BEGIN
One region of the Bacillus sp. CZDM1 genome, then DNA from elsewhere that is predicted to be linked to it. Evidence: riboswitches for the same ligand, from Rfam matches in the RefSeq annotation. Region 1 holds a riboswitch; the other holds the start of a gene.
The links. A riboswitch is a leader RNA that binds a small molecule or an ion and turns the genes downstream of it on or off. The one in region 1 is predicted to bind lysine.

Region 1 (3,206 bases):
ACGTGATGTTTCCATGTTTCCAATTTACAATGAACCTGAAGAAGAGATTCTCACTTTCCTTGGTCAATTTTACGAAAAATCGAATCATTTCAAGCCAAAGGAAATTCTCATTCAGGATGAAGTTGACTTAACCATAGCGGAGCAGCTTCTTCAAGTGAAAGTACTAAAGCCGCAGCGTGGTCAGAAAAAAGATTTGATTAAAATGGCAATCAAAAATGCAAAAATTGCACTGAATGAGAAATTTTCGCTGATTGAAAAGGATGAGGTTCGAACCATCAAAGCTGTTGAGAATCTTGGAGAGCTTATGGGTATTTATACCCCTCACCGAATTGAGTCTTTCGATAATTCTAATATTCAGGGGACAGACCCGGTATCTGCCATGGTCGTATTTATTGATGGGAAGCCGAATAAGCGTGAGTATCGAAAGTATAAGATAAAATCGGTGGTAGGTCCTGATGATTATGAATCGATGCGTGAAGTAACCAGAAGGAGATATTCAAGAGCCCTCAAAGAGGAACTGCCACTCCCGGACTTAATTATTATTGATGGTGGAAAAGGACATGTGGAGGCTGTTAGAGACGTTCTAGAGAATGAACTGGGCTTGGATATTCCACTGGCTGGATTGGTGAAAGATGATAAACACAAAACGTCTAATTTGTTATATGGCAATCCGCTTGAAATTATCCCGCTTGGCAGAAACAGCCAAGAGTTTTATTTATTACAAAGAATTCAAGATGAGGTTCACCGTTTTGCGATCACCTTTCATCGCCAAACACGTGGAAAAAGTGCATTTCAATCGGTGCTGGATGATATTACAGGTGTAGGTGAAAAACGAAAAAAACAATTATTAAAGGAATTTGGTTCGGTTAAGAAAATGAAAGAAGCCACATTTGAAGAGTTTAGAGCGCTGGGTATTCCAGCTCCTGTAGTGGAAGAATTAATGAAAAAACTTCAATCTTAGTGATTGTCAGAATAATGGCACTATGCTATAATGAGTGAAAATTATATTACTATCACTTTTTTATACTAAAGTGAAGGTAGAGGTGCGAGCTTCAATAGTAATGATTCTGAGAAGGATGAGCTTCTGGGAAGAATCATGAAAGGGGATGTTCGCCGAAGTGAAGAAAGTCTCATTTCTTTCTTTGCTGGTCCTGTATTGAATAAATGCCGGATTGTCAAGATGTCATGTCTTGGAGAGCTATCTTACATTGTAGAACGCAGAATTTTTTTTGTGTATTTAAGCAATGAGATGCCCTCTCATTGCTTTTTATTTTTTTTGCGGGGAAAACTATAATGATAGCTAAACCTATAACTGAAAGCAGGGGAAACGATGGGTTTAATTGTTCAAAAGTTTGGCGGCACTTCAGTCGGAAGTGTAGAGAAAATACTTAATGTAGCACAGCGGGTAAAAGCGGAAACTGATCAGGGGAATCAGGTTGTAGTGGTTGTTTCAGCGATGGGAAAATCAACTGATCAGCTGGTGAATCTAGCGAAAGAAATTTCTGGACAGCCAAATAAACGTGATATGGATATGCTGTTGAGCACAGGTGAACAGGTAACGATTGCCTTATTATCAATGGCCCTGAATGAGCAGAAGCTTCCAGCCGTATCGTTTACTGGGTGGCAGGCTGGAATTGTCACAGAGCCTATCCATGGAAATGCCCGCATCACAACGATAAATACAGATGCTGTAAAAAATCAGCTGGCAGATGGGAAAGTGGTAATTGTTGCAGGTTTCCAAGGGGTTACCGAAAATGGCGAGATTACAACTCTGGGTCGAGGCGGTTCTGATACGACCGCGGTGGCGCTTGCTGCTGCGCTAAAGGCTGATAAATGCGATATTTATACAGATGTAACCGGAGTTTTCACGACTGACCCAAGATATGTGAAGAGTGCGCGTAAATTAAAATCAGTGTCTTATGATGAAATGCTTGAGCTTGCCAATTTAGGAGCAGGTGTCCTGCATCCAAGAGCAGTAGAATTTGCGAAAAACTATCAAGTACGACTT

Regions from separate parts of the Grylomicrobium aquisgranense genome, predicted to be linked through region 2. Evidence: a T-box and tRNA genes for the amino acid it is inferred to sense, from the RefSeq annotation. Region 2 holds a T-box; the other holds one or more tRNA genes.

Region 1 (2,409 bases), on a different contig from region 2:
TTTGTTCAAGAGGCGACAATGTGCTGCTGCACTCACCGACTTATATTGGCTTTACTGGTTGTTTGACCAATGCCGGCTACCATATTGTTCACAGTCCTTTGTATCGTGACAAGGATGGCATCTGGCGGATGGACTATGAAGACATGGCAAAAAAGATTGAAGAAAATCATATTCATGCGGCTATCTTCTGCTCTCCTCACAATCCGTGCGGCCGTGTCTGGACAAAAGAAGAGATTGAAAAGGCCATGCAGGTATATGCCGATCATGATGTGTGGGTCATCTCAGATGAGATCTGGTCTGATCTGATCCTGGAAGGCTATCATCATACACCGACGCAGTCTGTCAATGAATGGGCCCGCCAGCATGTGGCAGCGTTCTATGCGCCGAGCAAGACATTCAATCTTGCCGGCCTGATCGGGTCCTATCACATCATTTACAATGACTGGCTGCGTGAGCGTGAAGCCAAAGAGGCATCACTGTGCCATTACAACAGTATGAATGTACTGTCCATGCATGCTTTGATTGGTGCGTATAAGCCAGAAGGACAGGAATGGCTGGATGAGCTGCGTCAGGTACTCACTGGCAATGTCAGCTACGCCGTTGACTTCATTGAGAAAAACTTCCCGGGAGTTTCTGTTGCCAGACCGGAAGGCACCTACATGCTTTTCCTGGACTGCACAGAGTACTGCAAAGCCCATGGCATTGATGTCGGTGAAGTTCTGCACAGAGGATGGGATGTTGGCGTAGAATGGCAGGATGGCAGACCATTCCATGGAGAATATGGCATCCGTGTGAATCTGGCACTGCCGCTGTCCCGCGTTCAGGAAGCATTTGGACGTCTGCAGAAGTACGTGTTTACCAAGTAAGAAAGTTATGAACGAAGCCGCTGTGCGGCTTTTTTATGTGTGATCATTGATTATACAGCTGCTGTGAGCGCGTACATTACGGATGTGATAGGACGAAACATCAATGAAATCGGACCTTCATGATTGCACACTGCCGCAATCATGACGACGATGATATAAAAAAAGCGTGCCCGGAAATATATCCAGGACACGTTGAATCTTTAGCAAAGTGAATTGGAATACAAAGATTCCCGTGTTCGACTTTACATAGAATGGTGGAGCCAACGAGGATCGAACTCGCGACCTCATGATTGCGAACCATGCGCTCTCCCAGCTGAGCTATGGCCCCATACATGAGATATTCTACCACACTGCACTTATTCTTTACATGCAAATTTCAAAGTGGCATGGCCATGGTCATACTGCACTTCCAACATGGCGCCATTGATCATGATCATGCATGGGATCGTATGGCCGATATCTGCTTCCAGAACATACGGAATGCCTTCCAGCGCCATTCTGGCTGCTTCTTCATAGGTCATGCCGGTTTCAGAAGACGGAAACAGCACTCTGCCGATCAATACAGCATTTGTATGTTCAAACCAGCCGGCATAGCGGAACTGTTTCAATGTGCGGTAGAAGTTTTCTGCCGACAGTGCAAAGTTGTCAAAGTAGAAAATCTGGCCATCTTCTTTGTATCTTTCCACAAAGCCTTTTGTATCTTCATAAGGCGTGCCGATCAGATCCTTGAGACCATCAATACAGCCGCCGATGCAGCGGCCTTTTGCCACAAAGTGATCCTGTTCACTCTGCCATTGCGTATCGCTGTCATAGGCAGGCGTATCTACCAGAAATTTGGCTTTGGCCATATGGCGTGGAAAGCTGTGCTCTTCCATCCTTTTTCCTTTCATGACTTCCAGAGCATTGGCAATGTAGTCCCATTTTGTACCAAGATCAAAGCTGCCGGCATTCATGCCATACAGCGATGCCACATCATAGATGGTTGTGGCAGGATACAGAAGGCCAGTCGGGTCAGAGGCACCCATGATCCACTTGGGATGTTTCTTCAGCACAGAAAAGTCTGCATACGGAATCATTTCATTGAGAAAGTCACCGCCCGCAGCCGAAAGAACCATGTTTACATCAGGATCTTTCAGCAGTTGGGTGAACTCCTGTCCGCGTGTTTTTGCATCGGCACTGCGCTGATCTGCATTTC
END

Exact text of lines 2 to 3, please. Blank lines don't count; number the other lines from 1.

The links. A riboswitch is a leader RNA that binds a small molecule or an ion and turns the genes downstream of it on or off. The one in region 1 is predicted to bind lysine.

Region 1 (3,206 bases):